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Montana I (Armored Cruiser No. 13)


USS Montana (ACR-13)

Montana (ACR-13) at Philadelphia, Pennsylvania, during Founders' Week, 1908. Courtesy of the official photographer, City of Philadelphia. Naval History and Heritage Command photograph, NH 45990.

The 41st State, admitted to the Union in 1889. The name is taken from the Latin mont-nus meaning "mountainous."


(Armored Cruiser No. 13: displacement 14,500; length 504'6"; beam 72'11"; draft 25'0"; speed 22 knots; complement 859; armament 4 10-inch, 16 6-inch, 22 3-inch, 12 3‑pounders; 4 1‑pounders, 4 21-inch torpedo tubes; class North Carolina)

The first Montana (Armored Cruiser No. 13) was laid down by the Newport News Shipbuilding Co., Newport News, Va., on 29 April 1905; launched on 15 December 1906; sponsored by Miss Minnie Conrad; and commissioned at the Norfolk Navy Yard on 21 July 1908, Capt. Alfred Reynolds in command.

Assigned to the Atlantic Fleet, Montana departed Norfolk on 5 August to cruise off the east coast until 25 January 1909, when she sailed from Charleston, S.C., for the Caribbean, arriving off Colon, Panama, on 29 January. While operating with the Special Service Squadron, Montana departed Guantanamo Bay, Cuba, on 2 April for the Mediterranean to protect American interests during the aftermath of the Turkish Revolution of 1908. Leaving Gibraltar on 23 July, she arrived at Boston, Mass., on 3 August, and resumed east coast operations.

USS North Carolina (ACR-12) and USS Montana (ACR-13)

North Carolina (ACR-12) and Montana (ACR-13) in Naples Harbor, Italy, with Mount Vesuvius in the distance, circa May-July 1909. Courtesy of Donald M. McPherson. Naval History and Heritage Command photograph, NH 85608.

On 8 April 1910, the armored cruiser sailed from Hampton Roads, Va., to take part in in the Argentine Centennial Celebration, calling at Uruguay, Argentina, and finally Brazil before heading for home on 30 June, reaching Hampton Roads on 22 July. Following local operations on the east coast that fall, Montana left Charleston on 10 November as escort for Tennessee (Armored Cruiser No. 10) then carrying President William H. Taft and his party on a week-long visit to Panama.

Montana shifted to the Atlantic Reserve Fleet on 26 July 1911, for a major overhaul at Portsmouth Navy Yard, Portsmouth, N.H., until 11 November 1912. In December she sailed on a second voyage to the Near East, stopping at Beirut, Syria (Lebanon), and Alexandretta (Iskenderun) and Mersin in the Ottoman Empire (Turkey). Returning to the United States In June 1913, Montana operated off the east coast and made training cruises to Mexico, Cuba, and Haiti until the United States entered World War I.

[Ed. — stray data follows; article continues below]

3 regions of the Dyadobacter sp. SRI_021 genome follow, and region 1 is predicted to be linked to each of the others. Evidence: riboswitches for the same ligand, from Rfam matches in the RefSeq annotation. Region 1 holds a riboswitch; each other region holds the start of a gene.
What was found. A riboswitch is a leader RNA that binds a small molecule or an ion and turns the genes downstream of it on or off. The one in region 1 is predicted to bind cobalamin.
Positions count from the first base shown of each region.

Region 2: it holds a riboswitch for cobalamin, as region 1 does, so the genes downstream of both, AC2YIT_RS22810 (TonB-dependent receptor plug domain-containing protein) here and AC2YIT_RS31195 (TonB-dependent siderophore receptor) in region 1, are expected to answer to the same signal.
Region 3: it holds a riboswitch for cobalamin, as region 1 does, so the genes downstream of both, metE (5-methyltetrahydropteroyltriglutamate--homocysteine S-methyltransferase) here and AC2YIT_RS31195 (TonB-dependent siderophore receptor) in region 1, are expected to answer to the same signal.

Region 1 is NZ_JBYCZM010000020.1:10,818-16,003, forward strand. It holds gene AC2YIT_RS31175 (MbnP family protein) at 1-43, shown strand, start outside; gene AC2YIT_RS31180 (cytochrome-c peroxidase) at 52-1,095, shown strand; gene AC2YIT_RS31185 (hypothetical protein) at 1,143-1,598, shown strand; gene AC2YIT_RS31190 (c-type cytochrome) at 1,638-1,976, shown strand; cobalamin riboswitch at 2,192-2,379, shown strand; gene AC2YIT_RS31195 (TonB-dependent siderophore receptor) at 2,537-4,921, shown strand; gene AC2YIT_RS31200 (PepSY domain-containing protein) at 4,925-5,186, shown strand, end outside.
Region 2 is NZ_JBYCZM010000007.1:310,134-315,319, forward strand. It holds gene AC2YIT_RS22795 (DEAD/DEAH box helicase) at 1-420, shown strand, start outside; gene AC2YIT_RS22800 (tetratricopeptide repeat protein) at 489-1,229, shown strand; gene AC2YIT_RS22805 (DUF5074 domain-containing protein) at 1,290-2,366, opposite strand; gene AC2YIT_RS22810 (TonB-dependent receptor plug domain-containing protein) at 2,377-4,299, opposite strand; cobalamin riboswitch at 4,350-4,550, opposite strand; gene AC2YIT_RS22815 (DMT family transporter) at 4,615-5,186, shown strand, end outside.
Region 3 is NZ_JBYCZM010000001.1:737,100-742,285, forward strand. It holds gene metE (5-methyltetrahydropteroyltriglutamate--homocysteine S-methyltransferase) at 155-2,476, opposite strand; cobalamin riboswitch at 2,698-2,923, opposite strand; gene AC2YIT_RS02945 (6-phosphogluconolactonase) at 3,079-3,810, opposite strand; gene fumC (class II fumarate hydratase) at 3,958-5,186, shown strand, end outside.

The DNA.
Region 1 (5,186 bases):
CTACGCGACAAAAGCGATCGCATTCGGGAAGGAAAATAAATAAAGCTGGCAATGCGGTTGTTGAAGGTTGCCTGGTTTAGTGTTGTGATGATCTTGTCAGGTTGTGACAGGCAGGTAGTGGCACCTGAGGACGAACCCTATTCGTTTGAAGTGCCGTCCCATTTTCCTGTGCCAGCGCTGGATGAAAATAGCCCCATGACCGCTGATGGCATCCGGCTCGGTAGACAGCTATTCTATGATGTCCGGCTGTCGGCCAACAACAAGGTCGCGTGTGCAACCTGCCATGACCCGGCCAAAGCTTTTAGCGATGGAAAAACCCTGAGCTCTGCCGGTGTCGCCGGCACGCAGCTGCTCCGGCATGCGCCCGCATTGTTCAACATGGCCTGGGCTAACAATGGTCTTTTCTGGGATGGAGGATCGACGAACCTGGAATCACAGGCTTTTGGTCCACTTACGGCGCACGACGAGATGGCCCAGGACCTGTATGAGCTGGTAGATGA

During the first months of the war, Montana conducted training exercises and transported supplies and men in the York River area and along the east coast. Assigned to the Cruiser and Transport Force on 17 July 1917, she did convoy and escort duty out of Hampton Roads; New York, N.Y.; and Halifax, Nova Scotia, through most of 1917 and 1918. The armored cruiser also performed as a Naval Academy practice ship in the Chesapeake Bay area early in 1918. Ordered to France in December, between January and July 1919 Montana made six round trips from Europe , returning 8,800 American troops.

Following her arrival at Puget Sound Navy Yard, Bremerton, Wash., Montana remained there from 16 August 1919 through her decommissioning on 2 February 1921. On 7 June 1920, Montana was renamed Missoula for a city of Montana, and classified CA‑13 on 7 June 1920.

She was stricken from the Navy list on 15 July 1930 and sold to John Irwin Jr., on 29 September 1930. In October 1935, the armored cruiser was scrapped in accordance with the London Treaty for the reduction of naval armament of 31 December 1930.

Updated and expanded by Mark L. Evans

30 October 2015

Published: Thu Oct 12 14:23:41 EDT 2023